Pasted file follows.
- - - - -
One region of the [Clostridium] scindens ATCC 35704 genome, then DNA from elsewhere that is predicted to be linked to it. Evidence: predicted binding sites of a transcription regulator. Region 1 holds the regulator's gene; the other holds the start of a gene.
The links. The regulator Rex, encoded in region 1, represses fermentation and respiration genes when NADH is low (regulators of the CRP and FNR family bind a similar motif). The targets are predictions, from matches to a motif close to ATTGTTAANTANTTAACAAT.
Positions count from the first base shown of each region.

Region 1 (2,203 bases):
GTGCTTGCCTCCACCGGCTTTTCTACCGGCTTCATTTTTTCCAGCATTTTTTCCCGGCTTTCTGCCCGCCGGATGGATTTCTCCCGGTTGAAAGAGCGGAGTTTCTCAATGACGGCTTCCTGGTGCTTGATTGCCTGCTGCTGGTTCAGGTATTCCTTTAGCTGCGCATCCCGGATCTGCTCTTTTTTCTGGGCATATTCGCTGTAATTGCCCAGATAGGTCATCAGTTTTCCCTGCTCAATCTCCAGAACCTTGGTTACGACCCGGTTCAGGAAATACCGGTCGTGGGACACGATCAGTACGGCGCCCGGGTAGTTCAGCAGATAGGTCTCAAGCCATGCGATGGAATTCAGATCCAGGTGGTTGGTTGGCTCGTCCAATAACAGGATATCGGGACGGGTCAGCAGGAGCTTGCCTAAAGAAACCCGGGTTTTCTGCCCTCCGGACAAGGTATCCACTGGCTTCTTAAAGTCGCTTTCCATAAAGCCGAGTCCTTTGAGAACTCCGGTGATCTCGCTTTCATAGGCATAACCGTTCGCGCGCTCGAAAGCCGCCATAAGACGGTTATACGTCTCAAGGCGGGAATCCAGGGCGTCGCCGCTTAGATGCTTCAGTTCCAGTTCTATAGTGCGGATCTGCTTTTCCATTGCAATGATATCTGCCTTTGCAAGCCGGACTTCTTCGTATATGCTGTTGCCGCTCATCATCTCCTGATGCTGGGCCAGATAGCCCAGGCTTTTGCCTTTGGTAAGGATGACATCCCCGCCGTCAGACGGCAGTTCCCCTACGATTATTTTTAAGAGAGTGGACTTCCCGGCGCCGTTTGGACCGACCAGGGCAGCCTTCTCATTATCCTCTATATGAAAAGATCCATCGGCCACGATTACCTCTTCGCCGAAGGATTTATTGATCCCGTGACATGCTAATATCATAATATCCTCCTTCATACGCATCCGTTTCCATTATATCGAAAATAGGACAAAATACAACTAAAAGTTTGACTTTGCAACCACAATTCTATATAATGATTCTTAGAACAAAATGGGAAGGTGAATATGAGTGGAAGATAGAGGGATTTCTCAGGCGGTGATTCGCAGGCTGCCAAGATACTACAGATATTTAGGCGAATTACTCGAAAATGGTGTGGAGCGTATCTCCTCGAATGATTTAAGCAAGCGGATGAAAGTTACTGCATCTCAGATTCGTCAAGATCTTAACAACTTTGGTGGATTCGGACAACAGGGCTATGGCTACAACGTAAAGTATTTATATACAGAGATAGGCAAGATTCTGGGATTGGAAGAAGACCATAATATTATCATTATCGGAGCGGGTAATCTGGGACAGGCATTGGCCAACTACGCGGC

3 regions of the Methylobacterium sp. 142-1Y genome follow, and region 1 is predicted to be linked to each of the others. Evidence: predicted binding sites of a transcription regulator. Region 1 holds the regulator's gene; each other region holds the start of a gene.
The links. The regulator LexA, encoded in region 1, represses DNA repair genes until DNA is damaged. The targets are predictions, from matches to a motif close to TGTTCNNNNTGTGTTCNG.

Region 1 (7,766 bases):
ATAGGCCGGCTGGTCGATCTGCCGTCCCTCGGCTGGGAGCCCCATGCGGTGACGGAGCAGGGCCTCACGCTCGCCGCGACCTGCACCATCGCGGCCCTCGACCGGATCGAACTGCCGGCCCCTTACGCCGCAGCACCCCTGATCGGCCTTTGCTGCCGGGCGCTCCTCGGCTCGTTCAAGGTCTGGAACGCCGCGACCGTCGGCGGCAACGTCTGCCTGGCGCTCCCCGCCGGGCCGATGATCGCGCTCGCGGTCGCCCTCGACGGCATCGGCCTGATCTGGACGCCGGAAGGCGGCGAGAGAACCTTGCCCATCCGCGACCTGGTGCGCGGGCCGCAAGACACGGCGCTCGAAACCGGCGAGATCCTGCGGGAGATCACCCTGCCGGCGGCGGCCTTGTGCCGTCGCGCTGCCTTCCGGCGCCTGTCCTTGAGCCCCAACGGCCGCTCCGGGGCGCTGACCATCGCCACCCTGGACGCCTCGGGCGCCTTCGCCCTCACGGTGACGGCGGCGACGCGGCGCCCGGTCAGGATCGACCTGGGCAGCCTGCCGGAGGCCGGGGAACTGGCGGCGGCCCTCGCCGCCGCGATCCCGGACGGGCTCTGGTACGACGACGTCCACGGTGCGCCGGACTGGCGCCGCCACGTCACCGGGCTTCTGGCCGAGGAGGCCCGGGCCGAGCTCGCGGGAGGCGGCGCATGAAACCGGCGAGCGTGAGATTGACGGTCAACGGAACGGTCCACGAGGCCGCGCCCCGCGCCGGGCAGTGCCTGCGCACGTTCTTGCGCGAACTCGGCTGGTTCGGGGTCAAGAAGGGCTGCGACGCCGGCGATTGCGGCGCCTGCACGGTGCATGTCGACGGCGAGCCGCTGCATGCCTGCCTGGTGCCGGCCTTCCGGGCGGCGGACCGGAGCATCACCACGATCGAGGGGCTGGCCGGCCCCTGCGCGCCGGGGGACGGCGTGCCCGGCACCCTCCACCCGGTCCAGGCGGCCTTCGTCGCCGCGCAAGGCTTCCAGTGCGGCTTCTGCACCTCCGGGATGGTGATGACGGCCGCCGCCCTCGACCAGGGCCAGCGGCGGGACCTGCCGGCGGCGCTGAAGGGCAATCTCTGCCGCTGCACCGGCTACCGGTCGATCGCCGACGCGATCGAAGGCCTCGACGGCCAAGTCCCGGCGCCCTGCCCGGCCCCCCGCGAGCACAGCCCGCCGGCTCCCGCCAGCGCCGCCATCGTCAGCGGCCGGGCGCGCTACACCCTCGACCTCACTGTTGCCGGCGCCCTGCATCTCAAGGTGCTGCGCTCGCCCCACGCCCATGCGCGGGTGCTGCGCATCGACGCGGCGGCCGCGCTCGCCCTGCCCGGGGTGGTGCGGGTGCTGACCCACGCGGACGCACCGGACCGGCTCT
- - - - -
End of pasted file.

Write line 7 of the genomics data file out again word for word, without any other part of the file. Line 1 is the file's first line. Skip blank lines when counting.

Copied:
The links. The regulator LexA, encoded in region 1, represses DNA repair genes until DNA is damaged. The targets are predictions, from matches to a motif close to TGTTCNNNNTGTGTTCNG.